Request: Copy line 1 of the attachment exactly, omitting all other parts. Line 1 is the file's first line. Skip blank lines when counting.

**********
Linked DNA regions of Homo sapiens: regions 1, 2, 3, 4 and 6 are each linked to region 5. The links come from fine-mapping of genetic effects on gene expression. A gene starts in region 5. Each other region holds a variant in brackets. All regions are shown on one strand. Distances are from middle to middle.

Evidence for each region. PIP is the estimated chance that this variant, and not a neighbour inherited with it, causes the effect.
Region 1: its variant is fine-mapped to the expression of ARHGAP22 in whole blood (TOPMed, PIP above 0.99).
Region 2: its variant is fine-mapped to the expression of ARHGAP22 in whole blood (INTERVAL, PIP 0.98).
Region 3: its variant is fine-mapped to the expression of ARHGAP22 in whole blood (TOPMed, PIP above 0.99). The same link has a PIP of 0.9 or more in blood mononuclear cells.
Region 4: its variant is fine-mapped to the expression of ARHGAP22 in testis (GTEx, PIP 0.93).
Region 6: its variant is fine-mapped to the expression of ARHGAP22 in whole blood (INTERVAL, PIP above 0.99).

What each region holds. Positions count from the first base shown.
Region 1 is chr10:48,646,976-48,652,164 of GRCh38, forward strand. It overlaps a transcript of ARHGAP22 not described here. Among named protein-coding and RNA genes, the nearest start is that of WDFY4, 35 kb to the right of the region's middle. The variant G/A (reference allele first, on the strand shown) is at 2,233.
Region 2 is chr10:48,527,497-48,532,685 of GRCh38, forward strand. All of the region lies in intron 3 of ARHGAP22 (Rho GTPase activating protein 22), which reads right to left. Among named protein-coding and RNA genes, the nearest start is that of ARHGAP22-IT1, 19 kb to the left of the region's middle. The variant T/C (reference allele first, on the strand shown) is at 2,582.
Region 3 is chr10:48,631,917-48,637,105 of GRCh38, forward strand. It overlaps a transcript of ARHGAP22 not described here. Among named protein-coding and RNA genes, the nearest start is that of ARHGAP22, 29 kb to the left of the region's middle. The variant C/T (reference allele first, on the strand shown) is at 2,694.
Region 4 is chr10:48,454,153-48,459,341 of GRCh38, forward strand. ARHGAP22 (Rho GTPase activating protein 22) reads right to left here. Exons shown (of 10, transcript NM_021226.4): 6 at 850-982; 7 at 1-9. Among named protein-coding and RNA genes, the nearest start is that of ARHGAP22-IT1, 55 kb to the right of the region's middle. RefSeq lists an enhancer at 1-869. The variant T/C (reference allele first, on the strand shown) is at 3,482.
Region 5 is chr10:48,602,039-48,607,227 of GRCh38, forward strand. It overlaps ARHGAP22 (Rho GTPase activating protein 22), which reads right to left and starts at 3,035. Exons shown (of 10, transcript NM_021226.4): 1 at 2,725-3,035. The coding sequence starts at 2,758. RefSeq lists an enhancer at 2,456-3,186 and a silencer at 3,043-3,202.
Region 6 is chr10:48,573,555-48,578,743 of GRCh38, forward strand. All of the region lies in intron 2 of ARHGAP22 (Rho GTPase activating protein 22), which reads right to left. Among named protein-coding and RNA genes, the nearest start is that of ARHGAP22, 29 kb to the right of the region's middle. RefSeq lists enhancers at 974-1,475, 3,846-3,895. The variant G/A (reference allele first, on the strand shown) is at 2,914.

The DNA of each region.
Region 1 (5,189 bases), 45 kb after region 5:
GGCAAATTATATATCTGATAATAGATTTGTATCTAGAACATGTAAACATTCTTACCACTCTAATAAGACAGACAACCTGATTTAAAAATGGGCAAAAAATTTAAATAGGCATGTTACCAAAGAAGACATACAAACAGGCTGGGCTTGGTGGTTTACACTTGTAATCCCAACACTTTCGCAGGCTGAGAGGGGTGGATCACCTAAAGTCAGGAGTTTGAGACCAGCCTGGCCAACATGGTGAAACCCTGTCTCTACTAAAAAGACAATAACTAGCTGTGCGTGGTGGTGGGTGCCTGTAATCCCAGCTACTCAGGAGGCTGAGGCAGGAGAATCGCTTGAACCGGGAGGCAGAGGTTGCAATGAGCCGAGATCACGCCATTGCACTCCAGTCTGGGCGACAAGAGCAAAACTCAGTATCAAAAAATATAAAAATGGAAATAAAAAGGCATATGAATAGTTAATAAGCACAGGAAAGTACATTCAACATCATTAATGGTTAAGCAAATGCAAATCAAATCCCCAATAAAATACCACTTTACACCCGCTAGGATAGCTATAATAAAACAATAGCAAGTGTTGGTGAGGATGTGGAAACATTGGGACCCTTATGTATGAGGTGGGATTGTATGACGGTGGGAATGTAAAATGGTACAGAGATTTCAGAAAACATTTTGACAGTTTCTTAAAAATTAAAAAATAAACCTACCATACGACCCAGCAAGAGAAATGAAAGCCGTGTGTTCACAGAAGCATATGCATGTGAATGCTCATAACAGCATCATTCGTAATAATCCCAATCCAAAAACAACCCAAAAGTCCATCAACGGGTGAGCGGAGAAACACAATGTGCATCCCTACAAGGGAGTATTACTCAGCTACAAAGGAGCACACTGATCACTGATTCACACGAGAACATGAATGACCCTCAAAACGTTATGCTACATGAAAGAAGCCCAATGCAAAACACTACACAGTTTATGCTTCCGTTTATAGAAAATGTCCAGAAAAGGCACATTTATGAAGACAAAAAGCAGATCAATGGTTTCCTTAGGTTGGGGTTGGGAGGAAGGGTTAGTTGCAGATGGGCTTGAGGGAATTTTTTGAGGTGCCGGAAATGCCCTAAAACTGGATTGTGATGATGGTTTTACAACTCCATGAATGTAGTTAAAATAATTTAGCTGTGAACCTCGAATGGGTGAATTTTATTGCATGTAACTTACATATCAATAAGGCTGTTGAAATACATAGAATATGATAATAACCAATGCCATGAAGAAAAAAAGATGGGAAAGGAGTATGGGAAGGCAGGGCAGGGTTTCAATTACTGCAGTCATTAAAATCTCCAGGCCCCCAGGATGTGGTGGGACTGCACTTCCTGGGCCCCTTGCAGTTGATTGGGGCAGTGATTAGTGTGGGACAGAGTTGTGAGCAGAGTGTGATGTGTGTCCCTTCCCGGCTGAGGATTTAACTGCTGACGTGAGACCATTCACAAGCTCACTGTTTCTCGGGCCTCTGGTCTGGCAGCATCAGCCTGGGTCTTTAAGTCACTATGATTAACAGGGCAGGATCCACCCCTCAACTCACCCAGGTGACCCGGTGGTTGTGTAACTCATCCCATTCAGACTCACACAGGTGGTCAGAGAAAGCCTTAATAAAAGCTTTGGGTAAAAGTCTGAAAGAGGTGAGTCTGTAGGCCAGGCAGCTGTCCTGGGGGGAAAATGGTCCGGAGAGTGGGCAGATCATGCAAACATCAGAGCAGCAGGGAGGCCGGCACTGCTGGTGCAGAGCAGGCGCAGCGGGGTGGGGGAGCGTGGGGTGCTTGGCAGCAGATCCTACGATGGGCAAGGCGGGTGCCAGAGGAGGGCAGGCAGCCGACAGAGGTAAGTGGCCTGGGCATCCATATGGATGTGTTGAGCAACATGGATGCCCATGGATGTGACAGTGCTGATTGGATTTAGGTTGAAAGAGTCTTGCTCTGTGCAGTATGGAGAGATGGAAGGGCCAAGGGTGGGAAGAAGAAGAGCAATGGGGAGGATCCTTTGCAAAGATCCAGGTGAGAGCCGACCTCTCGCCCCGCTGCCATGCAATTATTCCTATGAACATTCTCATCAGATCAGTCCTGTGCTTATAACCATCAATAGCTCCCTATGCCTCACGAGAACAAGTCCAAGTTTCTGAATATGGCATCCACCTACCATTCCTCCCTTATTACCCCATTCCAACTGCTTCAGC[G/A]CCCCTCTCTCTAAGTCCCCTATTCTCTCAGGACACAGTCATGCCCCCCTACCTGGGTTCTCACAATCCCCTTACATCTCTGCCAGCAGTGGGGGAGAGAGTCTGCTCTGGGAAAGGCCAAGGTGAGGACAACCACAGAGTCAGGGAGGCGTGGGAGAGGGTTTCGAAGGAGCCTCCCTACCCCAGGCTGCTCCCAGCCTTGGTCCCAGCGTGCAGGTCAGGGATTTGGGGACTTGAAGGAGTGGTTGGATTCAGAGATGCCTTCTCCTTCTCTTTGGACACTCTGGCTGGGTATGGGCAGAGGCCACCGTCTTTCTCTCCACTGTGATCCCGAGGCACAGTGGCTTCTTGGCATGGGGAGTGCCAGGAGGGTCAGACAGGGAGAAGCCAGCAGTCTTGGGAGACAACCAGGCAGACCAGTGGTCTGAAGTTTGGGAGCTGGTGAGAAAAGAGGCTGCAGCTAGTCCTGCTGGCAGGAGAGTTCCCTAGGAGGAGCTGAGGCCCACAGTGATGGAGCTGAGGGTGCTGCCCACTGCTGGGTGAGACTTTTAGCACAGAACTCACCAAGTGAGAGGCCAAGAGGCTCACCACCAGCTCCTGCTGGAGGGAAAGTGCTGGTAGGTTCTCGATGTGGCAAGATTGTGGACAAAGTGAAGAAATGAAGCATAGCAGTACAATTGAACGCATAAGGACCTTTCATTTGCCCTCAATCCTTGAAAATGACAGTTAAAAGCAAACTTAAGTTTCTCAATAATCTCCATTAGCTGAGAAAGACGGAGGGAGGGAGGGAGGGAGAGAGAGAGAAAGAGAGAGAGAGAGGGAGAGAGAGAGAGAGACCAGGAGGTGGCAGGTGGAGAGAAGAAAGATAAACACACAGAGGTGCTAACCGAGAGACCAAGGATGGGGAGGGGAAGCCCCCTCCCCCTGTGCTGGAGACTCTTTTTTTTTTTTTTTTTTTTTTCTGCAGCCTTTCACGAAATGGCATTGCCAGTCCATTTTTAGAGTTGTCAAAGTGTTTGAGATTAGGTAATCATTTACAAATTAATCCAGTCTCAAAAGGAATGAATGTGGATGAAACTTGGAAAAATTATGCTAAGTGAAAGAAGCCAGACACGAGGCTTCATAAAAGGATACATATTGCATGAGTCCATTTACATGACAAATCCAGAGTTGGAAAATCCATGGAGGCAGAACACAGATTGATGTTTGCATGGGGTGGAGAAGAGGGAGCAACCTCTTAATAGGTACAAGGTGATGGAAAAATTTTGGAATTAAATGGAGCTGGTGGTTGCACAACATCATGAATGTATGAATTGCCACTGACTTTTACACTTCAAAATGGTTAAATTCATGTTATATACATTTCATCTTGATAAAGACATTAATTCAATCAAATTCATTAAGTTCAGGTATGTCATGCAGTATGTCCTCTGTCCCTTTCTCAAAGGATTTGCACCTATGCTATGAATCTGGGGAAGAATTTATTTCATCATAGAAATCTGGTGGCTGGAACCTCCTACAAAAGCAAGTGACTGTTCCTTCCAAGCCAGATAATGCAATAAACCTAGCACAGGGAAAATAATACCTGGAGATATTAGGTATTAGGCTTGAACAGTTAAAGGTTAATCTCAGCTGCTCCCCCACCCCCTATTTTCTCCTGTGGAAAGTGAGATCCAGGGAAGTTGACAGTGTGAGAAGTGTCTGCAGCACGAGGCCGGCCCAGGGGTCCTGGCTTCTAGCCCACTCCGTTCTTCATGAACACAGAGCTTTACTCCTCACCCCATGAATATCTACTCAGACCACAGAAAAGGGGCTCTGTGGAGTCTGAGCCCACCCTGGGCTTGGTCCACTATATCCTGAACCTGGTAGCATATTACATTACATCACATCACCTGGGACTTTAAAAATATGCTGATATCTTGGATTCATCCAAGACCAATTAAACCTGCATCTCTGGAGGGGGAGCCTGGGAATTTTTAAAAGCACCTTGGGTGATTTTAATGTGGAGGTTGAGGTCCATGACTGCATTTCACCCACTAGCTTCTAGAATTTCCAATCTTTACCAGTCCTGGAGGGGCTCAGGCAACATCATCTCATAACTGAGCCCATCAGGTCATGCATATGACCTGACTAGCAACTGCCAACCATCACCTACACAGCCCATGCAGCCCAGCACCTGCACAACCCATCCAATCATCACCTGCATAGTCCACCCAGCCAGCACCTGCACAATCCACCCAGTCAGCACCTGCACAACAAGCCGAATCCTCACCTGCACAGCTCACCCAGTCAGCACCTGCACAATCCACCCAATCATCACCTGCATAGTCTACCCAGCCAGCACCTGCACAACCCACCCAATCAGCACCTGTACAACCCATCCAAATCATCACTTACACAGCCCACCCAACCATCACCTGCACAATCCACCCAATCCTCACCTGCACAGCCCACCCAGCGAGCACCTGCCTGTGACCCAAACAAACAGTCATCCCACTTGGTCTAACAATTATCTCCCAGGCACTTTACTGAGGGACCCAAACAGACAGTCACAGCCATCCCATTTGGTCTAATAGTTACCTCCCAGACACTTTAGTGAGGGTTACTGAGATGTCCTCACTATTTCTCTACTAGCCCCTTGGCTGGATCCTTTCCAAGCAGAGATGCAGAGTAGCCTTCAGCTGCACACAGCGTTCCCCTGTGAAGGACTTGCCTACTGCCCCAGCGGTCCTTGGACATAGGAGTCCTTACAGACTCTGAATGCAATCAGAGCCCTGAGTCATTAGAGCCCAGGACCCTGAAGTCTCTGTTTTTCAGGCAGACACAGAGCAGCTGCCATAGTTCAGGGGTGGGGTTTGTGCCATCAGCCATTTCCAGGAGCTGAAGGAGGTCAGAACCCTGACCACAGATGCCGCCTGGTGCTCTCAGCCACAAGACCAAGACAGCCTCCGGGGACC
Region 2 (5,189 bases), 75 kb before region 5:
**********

Linked DNA regions of Homo sapiens: regions 1, 2, 3, 4 and 6 are each linked to region 5. The links come from fine-mapping of genetic effects on gene expression. A gene starts in region 5. Each other region holds a variant in brackets. All regions are shown on one strand. Distances are from middle to middle.